We are looking for a simpler solution, however, that doesn’t require an entire Oracle Database server. A system of my choice is Gearman: simple, fast, reliable, with few dependencies. Gearman can use different backends as storages for its queues: memory, sqlite, mysql, memcached, Postgres.

Internally Gearman is implemented as an event-based server. It has a simple protocol for which you can easily make a custom implementation. Gearman has a simple API for various languages: PHP (via PEAR module), Perl, C, Java, Python. Without exaggeration I tried all of them (except for Python).

I tried Gearman in 2 big project and another smaller one and I can say that Gearman is production-ready. Gearman is almost never a problem, it’s a reliable gear in your workflow. Gearman is scalable — you can set up multiple instances of it and submit jobs into all of them.

Now let’s try Gearman in action: let’s write a simple perl script that resizes images to pre-defined size. Notice that unlike web in apps, in background jobs invoking other processes is completely okay, so we’ll just invoke convert utility from ImageMagic package to do all the job for us.

Suppose we want to resize images to avatar size: 64×64. First, let’s write a subroutine that invokes convert:

use warnings;
use strict;
use Gearman::Worker;
sub resize_image {
    my $path = $_[0]->arg;
    my $outpath = $path;
    $outpath =~ s/^(.*)\.(.*)$/$1_thumb.$2/;
    print "processing $path -> $outpath\n";
    my @args = ("/usr/bin/convert", $path, "-resize", "64x64", $outpath);
    system(@args) == 0 or die "system @args failed: $?"

Here we grab the job’s argument and assume it’s a path to the original image. We add “_thumb” suffix to create thumbnail path and simply invoke convert.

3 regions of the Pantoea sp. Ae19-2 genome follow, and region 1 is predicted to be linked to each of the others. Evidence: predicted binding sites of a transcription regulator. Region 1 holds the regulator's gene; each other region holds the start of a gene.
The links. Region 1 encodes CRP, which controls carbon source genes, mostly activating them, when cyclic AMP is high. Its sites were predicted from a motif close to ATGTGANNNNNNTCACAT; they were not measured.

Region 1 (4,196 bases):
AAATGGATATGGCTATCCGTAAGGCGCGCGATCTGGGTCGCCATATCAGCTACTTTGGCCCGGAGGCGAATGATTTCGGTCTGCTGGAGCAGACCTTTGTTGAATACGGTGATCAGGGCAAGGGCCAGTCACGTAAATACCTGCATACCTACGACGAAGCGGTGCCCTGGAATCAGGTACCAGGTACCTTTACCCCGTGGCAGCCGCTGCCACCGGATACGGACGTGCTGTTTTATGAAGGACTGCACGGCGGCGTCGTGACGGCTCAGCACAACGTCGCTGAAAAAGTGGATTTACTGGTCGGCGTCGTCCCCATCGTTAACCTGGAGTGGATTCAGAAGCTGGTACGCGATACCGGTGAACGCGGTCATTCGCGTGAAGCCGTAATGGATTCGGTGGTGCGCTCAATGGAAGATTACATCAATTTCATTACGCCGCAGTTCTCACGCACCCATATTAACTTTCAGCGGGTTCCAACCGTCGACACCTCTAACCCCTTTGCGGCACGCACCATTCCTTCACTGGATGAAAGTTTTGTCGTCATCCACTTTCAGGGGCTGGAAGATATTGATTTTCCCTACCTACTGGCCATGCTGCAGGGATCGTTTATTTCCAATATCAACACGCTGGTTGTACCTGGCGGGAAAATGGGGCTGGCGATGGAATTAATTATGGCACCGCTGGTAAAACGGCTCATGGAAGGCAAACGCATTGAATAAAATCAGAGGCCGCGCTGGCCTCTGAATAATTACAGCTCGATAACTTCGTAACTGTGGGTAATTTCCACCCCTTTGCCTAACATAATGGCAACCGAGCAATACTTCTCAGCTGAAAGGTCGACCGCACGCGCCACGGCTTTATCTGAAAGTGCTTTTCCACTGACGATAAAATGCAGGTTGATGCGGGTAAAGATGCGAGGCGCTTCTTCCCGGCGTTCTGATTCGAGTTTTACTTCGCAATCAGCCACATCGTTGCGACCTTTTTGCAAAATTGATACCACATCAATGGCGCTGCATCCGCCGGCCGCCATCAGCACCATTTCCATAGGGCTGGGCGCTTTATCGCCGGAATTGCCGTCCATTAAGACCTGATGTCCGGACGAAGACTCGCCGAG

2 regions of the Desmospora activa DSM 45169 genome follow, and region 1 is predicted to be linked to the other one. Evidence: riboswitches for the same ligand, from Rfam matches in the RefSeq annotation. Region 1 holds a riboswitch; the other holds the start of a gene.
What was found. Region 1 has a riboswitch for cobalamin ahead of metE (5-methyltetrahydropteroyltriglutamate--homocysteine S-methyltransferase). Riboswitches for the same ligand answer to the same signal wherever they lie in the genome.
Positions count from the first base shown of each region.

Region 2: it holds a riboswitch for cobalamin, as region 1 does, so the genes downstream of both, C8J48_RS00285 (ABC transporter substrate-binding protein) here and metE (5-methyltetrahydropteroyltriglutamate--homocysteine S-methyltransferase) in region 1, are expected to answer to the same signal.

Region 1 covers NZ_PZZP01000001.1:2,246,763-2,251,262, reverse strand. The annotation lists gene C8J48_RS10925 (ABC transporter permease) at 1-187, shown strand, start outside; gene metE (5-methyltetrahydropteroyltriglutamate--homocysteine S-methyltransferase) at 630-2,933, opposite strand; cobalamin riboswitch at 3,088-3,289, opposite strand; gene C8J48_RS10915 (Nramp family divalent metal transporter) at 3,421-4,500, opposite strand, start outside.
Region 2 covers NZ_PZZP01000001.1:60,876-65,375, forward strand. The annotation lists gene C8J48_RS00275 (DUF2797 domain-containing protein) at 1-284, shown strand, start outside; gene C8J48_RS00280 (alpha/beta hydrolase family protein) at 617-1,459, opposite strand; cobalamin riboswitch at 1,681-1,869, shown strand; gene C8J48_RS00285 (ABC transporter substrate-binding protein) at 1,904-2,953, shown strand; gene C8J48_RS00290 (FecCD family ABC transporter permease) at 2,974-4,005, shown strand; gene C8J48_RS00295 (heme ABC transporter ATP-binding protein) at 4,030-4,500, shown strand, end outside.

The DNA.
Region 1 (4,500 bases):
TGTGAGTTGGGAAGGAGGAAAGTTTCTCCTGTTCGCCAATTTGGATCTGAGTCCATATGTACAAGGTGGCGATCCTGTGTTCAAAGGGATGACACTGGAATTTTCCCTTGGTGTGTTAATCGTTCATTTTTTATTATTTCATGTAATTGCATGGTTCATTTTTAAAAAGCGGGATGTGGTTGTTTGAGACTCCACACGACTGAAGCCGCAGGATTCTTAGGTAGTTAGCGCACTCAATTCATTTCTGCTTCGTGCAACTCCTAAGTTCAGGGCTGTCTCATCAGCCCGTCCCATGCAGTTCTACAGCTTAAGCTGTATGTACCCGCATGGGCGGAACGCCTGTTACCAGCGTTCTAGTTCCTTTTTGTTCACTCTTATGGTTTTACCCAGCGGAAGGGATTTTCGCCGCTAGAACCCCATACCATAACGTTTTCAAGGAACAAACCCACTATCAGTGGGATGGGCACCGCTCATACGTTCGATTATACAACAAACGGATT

my $worker = Gearman::Worker->new;
$worker->register_function('resize' => \&resize_image);
$worker->work while 1;

In order to create a Gearman worker we instantiate a Gearman::Worker object. We use job_servers method in order to set the address of Gearman server. The method register_function is used to register code that will be associated with certain function. Functions in Gearman are purely symbolic, they don’t have to match with function names in your language. Finally we call $worker->work in order to start our worker.

To enqueue a job Gearman command line client can be used:

gearman -f resize -b "/home/valery/domain_pict.png"

And worker can be started from command line:

$ perl resize_worker.pl 
processing /home/valery/domain_pict.png -> /home/valery/domain_pict_thumb.png
processing /home/valery/back.jpg -> /home/valery/back_thumb.jpg

As every Gearman worker can simultaneously be a Gearman client, jobs can be chained. A worker can also split a work unit into smaller ones and submit a job for each of them. Using an external database it is possible to track status of individual work units or the progress of the job as a whole.

Occasionally you might find that almost all of your jobs have depended jobs. Lack of dependency tracking is a disadvantage of Gearman, but it can be easily implemented via an external database as I said.